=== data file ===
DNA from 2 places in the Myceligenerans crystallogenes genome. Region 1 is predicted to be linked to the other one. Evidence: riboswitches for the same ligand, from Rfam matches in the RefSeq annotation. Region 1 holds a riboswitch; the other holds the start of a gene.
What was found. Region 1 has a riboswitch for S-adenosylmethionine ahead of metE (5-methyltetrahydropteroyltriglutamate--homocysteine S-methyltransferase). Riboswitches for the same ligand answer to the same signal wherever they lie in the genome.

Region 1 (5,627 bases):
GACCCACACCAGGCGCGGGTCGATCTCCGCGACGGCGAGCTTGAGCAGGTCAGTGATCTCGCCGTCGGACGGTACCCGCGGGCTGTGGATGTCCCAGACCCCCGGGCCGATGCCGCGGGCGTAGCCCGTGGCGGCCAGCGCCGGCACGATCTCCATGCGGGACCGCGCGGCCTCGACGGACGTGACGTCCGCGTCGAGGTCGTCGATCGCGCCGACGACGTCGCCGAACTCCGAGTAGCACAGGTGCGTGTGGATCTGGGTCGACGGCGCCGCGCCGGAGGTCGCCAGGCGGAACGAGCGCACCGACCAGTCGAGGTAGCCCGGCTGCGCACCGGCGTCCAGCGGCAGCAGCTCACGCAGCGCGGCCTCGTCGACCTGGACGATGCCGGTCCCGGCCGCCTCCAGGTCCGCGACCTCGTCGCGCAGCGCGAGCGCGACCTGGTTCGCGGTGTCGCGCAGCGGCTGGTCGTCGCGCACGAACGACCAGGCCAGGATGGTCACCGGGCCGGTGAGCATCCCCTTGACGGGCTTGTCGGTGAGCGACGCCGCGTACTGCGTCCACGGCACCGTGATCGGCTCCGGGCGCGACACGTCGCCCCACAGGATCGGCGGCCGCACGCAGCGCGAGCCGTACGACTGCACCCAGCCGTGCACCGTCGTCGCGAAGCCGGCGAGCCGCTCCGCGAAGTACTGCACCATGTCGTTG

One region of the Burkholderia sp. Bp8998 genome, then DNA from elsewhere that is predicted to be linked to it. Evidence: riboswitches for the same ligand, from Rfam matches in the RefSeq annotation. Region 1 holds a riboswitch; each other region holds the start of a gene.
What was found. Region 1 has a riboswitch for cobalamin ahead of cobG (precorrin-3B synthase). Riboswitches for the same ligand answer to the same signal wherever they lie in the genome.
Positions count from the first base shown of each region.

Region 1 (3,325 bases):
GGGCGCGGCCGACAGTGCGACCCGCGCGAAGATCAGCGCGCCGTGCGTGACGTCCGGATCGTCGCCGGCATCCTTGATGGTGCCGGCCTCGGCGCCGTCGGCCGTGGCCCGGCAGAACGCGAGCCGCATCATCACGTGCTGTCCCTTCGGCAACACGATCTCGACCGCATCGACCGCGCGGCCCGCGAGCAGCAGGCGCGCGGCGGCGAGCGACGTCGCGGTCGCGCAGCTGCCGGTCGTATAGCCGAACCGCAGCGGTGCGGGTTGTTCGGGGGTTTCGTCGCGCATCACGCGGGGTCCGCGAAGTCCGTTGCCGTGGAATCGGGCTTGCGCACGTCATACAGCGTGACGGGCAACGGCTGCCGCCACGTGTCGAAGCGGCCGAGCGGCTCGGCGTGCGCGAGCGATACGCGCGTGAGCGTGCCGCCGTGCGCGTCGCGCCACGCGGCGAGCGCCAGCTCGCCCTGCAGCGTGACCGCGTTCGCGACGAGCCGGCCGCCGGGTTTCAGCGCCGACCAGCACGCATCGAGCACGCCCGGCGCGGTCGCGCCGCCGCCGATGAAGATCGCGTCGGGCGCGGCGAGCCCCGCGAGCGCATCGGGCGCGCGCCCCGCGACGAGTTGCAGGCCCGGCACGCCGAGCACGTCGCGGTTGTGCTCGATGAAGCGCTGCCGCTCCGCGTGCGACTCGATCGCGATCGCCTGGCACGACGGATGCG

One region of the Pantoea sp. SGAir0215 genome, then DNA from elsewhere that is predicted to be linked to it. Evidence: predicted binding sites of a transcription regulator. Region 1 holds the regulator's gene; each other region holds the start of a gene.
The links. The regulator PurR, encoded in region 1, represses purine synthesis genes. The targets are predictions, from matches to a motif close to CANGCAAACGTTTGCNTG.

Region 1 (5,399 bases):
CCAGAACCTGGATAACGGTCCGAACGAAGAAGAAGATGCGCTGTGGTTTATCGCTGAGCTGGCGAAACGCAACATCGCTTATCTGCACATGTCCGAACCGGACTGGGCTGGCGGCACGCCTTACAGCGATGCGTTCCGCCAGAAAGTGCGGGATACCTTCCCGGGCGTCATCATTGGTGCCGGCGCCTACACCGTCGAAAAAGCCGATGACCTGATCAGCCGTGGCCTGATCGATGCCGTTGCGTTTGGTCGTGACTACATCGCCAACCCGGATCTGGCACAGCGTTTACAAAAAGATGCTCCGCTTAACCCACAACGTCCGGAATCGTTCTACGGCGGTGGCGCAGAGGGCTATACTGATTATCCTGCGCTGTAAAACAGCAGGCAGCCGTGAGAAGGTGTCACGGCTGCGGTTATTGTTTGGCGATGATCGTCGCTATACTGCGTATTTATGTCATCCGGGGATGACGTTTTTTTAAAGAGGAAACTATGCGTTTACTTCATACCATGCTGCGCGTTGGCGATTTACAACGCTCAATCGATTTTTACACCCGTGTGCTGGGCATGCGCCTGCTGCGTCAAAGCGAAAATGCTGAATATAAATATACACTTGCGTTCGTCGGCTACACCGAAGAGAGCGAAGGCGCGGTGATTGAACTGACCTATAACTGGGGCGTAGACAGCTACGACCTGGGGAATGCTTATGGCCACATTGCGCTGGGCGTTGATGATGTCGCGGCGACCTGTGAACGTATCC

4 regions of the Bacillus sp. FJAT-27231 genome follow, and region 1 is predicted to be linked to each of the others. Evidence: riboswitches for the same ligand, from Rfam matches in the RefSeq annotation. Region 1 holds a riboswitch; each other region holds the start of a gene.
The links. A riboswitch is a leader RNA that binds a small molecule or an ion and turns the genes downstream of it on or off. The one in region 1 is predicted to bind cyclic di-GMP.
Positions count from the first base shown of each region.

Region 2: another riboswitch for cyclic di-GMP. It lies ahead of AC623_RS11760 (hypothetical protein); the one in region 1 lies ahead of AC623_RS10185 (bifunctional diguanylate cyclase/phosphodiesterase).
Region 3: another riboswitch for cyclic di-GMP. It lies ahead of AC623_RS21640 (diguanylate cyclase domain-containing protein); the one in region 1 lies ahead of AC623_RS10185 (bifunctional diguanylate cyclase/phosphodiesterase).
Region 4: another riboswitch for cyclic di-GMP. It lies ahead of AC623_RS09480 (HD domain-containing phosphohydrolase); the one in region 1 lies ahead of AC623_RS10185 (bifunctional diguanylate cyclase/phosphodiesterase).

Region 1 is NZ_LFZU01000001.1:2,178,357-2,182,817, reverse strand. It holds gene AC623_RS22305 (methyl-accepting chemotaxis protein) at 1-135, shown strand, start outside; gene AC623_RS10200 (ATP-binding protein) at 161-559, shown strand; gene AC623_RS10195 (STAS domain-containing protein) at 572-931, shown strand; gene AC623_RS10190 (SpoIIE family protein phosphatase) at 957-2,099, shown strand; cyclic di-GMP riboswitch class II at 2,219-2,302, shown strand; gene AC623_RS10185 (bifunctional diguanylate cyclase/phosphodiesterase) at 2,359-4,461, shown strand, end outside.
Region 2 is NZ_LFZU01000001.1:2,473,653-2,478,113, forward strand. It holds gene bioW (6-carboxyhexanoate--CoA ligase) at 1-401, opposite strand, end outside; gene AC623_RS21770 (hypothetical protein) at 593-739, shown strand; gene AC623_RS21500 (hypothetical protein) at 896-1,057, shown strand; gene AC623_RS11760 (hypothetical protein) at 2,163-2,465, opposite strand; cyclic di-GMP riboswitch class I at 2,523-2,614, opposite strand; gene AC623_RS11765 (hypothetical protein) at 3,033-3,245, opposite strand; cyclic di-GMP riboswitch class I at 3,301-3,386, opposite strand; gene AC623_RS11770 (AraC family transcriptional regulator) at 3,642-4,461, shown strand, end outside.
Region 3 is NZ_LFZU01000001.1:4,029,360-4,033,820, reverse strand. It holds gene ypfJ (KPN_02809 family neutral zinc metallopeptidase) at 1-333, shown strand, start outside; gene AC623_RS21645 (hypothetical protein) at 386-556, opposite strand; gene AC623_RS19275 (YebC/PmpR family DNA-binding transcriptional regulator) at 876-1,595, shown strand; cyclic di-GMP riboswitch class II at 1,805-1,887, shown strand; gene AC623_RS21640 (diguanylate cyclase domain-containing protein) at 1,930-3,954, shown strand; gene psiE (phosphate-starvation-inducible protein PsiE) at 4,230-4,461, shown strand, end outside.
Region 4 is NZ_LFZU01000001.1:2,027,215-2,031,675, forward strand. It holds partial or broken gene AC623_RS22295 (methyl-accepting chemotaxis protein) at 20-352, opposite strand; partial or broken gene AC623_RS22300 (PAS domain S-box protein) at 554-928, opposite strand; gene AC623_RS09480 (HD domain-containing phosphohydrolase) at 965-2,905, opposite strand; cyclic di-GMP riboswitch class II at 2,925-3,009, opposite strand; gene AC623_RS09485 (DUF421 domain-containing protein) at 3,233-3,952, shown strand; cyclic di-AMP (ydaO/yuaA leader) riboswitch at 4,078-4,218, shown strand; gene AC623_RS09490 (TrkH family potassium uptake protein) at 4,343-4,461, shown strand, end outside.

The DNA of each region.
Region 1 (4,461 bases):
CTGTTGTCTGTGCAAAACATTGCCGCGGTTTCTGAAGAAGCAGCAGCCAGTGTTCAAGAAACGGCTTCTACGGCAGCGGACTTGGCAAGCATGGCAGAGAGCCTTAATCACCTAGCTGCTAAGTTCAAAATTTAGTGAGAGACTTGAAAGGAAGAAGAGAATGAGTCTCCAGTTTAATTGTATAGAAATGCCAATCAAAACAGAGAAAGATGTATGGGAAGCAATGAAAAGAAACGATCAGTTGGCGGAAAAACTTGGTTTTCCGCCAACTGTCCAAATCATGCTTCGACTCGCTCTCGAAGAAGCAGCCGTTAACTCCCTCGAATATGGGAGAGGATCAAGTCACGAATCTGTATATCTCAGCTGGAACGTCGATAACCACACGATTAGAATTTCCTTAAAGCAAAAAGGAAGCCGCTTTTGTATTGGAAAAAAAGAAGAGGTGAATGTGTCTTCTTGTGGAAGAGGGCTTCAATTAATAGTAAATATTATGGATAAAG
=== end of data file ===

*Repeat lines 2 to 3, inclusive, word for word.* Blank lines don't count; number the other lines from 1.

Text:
What was found. Region 1 has a riboswitch for S-adenosylmethionine ahead of metE (5-methyltetrahydropteroyltriglutamate--homocysteine S-methyltransferase). Riboswitches for the same ligand answer to the same signal wherever they lie in the genome.

Region 1 (5,627 bases):